When the old programming starts to re-engage itself, it can easily be challenged and debunked – like the mind saying, ‘No, I can’t say that about myself anymore because it’s just not true. I have all this other evidence telling me something different to what I used to tell myself, and I can trust this new evidence.’
Developing the ability to rely on SBT – or in simpler terms, rely on one’s own proven strengths – is one of the earliest processes that I introduce to athletes.
It is one they can initially struggle in doing by themselves, but can quickly engage with it when working with someone outside of themselves – someone who gets them thinking differently about themselves and their past performances.
One of the tools I have developed to kick-start this process is a SPORTS performance sheet.
P Peak performance
O Options to improve and excel
R Rate underperformance
T Team support available
S Specific strategies – list
This survey starts with the athlete’s strengths; followed by an emphasis on their ability to improve, grow, develop and build these strengths – before exploring the area of underperformance.
The most common and frequent response I get from athletes and elite players is that by themselves, they found it hard to rate their strengths. That might be surprising to some.
It is often the area that we need to work consciously on together, to expand. Interestingly, when it comes to rating their underperformance, they find this the easiest part to answer!
The reason for this struggle lies in our unconscious and our ability to be overly and harshly self-critical.
This criticism overshadows the truth of an athlete’s performance and true abilities. Some of the best athletes that I have worked with initially score their strengths moderate to low, while many young players can often over-score themselves and their strengths.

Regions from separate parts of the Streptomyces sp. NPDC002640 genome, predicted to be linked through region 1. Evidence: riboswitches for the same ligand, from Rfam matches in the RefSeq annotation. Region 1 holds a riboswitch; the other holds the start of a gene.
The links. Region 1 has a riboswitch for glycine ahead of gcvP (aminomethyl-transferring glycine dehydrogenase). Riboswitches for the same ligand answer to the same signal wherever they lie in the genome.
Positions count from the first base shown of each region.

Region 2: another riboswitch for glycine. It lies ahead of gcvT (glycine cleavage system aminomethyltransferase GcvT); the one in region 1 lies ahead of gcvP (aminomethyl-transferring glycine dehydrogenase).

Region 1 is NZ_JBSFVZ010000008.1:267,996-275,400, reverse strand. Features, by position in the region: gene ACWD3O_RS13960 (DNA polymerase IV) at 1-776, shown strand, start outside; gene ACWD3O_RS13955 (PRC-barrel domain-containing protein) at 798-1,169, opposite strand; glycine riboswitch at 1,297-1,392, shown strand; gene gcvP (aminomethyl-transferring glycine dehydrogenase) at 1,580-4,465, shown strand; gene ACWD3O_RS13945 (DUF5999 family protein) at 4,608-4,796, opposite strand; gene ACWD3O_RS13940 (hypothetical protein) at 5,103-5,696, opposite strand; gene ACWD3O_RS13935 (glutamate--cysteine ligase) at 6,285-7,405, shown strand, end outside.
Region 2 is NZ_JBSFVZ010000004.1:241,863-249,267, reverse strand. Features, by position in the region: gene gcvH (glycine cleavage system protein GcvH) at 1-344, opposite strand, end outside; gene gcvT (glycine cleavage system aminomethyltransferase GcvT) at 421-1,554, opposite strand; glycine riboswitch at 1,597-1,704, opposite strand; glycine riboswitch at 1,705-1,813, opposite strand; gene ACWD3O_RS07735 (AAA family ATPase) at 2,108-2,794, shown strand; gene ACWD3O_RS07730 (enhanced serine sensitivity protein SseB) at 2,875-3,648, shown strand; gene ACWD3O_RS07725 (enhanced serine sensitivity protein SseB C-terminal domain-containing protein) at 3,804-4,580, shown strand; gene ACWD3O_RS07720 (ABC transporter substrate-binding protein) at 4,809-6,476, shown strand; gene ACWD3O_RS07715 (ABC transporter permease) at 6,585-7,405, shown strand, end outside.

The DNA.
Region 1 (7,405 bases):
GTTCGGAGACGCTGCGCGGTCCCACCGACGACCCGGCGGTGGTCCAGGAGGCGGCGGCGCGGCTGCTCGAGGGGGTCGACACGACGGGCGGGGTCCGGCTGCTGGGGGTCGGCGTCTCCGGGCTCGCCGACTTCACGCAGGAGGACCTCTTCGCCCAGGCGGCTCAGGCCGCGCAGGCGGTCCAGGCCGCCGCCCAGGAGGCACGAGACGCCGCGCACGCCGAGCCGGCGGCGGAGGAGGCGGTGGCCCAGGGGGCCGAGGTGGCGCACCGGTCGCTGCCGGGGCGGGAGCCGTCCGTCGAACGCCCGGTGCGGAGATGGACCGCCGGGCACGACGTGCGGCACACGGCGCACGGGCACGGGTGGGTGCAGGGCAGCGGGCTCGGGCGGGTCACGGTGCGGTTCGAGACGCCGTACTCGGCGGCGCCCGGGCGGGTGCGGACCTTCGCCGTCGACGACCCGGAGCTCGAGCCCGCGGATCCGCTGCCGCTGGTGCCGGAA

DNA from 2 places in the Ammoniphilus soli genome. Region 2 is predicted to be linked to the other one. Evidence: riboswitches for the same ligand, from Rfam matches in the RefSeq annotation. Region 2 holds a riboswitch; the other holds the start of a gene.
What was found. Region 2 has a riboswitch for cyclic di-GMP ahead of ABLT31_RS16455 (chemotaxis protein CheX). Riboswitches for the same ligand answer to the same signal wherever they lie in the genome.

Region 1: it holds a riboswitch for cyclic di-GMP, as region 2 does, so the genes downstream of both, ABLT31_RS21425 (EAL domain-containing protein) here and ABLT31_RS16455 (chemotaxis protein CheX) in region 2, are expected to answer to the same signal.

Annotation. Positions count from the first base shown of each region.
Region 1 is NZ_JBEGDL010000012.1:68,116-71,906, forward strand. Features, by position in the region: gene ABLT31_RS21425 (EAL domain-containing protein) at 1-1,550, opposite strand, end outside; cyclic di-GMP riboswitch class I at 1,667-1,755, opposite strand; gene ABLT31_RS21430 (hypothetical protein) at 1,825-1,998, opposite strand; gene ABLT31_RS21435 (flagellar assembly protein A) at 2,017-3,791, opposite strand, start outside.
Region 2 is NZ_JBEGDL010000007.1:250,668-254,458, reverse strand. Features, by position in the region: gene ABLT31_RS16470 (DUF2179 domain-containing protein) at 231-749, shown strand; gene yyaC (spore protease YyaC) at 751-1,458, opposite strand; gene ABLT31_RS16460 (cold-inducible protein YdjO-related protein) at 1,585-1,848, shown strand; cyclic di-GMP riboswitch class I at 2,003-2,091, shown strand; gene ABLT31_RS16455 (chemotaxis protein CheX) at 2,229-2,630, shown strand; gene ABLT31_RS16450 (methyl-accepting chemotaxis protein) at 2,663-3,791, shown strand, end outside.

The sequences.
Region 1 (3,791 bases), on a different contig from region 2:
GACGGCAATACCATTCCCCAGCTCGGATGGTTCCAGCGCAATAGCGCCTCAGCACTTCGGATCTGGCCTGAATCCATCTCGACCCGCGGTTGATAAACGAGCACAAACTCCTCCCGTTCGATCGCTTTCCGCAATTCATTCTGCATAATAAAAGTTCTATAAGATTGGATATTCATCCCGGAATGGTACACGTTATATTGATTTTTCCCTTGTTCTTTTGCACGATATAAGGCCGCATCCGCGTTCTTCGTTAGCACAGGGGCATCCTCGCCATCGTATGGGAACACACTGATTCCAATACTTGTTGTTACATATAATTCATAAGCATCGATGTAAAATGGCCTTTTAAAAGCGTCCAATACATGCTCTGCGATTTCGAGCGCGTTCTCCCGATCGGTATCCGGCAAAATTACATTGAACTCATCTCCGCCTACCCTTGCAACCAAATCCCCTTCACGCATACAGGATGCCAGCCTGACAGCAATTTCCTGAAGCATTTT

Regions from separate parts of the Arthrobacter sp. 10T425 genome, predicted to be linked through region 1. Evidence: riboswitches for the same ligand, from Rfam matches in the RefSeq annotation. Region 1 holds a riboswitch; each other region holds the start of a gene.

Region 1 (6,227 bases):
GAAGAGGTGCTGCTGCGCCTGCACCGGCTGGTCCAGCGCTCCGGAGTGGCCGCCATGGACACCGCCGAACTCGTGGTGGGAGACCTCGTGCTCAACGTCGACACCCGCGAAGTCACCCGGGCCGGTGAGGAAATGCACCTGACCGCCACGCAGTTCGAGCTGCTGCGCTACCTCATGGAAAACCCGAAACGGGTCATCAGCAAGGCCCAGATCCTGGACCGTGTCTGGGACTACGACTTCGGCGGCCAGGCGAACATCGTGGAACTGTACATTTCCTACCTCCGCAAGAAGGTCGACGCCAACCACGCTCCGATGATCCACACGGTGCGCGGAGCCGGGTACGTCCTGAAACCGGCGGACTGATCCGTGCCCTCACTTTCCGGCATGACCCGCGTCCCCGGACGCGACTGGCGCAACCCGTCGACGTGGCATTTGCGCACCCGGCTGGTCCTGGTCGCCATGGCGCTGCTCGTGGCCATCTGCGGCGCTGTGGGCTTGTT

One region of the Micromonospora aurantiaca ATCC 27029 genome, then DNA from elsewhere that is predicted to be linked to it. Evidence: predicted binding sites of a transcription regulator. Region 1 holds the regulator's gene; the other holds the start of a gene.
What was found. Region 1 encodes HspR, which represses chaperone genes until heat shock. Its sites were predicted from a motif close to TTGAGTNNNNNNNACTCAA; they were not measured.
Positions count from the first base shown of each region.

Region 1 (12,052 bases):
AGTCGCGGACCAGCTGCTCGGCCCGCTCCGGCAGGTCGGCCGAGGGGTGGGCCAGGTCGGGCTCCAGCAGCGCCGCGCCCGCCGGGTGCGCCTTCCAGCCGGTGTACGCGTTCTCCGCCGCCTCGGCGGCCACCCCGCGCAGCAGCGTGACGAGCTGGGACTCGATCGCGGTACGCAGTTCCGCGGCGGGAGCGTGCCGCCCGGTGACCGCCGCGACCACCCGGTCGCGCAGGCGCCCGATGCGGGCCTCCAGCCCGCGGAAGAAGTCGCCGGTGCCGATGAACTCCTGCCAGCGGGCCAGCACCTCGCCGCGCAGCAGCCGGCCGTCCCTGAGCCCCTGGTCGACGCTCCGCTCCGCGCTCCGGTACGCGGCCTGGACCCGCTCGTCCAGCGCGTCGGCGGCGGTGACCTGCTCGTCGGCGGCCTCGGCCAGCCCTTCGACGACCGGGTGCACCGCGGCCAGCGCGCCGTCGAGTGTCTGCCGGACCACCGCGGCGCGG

The key to SBT is honesty – being true to oneself, with truth-based facts. Not being harsh in a ‘parental critical’ way; not being too nice or polite in an overly ‘parental nurturing’ way; or indeed too over the top in a ‘child-like’ naive way.
The key is to be authentic. Really reflecting on what a player or a person has already achieved in the course of getting to where they are right now.
What they actually know they are good at – based not only on their own personal experience but also based on feedback they have received from others (coaches, teammates, other players, commentators and educated/experienced individuals).
For athletes and players, their list usually starts with technical skills – passing, tackling, shooting, speed, etc. – but they are also things like leadership, supporting roles, being a team player, professionalism, humour, strategic thinking.
Together, we build on these experiences and create a list not just of their abilities but of their Assets – all of what they bring to a team.
Assets are qualities such as passion, focus, physicality, cleverness, socialiability, coachablity, relationship skills, attitude, energy, values – the list is endless and unique to each player.
This process is designed to make these Assets more conscious, by linking them to actual experiences and actual feedback (when did this happen, where, how do you know, feedback with or by who).